Again NZ Bus is causing issues by running small ADL 200 buses on these services when larger buses are available.
Northern Express services running on weekends and evenings are often seen to be at capacity. The timetable for weekends and evenings has not been updated since May 2011, despite major patronage growth since this time. Buses leave Britomart every 15 minutes from 7pm to midnight, however demand seems to outstrip this. The NEX needs to run at 10 minute frequency for another hour or 2 to cope with the patronage.
As an example this was the queue for the NEX at 7.40pm last Thursday, nearly 50 people long.
And this is the bus leaving at 7.45pm. These 10 people were left behind as the bus was full of standing passengers.
Weekend frequency is also an issue. All day weekend frequency is every 15 minutes. However I have regularly seen buses leaving the city full of standing passengers. At a 15 minute frequency the Northern Express cannot handle special events. This is a scene from the Auckland marathon just over a 2 weeks ago where a surge in patronage left the NEX unable to cope.
This suggests the Northern Express needs its frequency upgraded to 10 minutes on weekends, at least for the busiest parts of the day.
I am keen to hear more reports from readers about issues with public transport overcrowding, including stories that both confirm the above reports, as well as issues on other services that they have come across.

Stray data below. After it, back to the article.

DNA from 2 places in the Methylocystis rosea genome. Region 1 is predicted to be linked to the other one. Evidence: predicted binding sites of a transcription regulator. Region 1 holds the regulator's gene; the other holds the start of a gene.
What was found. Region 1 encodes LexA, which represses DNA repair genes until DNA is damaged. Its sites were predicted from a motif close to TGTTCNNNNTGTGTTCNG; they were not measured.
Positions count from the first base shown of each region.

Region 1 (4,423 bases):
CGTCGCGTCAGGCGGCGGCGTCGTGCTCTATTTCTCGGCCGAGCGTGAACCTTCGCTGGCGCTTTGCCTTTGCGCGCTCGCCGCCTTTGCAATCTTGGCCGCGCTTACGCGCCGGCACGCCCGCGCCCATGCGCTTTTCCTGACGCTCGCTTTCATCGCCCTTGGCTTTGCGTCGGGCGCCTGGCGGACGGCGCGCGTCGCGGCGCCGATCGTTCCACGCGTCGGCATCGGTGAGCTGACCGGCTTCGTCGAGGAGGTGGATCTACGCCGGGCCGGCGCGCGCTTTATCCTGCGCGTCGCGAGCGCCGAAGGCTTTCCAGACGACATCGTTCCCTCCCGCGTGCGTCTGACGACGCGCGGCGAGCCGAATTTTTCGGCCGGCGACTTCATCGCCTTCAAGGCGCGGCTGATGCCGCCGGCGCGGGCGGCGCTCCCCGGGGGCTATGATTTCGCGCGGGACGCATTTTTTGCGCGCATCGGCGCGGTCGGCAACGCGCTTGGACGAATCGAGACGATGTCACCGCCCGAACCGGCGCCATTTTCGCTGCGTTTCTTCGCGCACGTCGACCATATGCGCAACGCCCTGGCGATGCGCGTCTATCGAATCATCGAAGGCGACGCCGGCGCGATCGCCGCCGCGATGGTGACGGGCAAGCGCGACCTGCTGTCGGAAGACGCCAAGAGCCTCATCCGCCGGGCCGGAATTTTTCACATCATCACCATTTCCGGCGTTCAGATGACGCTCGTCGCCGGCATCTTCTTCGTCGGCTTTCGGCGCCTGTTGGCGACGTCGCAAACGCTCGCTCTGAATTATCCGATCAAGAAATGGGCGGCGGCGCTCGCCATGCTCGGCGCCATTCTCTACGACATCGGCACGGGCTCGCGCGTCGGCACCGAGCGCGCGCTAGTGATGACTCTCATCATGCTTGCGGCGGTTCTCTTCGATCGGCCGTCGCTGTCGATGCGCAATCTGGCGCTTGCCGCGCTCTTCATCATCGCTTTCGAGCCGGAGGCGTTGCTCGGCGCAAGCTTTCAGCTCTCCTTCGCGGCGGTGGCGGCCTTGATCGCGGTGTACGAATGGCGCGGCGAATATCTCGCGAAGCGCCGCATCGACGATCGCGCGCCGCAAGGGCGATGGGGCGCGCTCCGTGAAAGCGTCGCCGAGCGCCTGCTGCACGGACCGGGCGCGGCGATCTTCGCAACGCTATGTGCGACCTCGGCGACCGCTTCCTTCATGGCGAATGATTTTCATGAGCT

Fixing these issues would help raise public confidence in the bus system, and ensure people catching a bus have a good experience. It would also provide a great boost to public transport patronage.
As the Herald reported yesterday, it looks as if Auckland Transport have really dropped the ball in getting a designation in place for rail to Mangere and Auckland Airport – what should be called the “South Western Line”. It is worth emphasizing that the main point of any rapid transit project in the south west is not so much to provide air travellers with a rail link, but to provide the more than 20,000 workers at the airport with a decent alternative, and also benefit the residents of Mangere and South Auckland who probably have the worst public transportation services in the entire region.
Some years back, a cross-stakeholder South-Western Multi-modal Airport Rapid Transit (SMART) study was commissioned to look at the rapid transit options. It was supposed to be making progress towards a designation, and for some time we have been wondering how the study was progressing.
This week, through a LGOIMA request, we finally got our hands on a copy of what has turned out to be an interim, and final report. Unfortunately, Auckland Transport instructed consultants GHD to cut the three phase study short in September of last year.
Phase Three of the study was supposed to “focus on developing documentation to support route protection. This would have entailed developing a draft Notice of Requirement and/or easement documentation for future-proofing of the preferred route. Within the airport designation, it was anticipated that an easement would be agreed and included in the current Auckland Airport Masterplan.”
However, the study was cut short with the following reasons given:
There is no explanation as to why the plans listed have a higher priority than designating rail to the airport. Auckland Transport and Auckland Council have to be the party responsible for driving the rapid transit designation process through, but instead they’ve more or less said “Ugh – too hard!” and sat on their hands.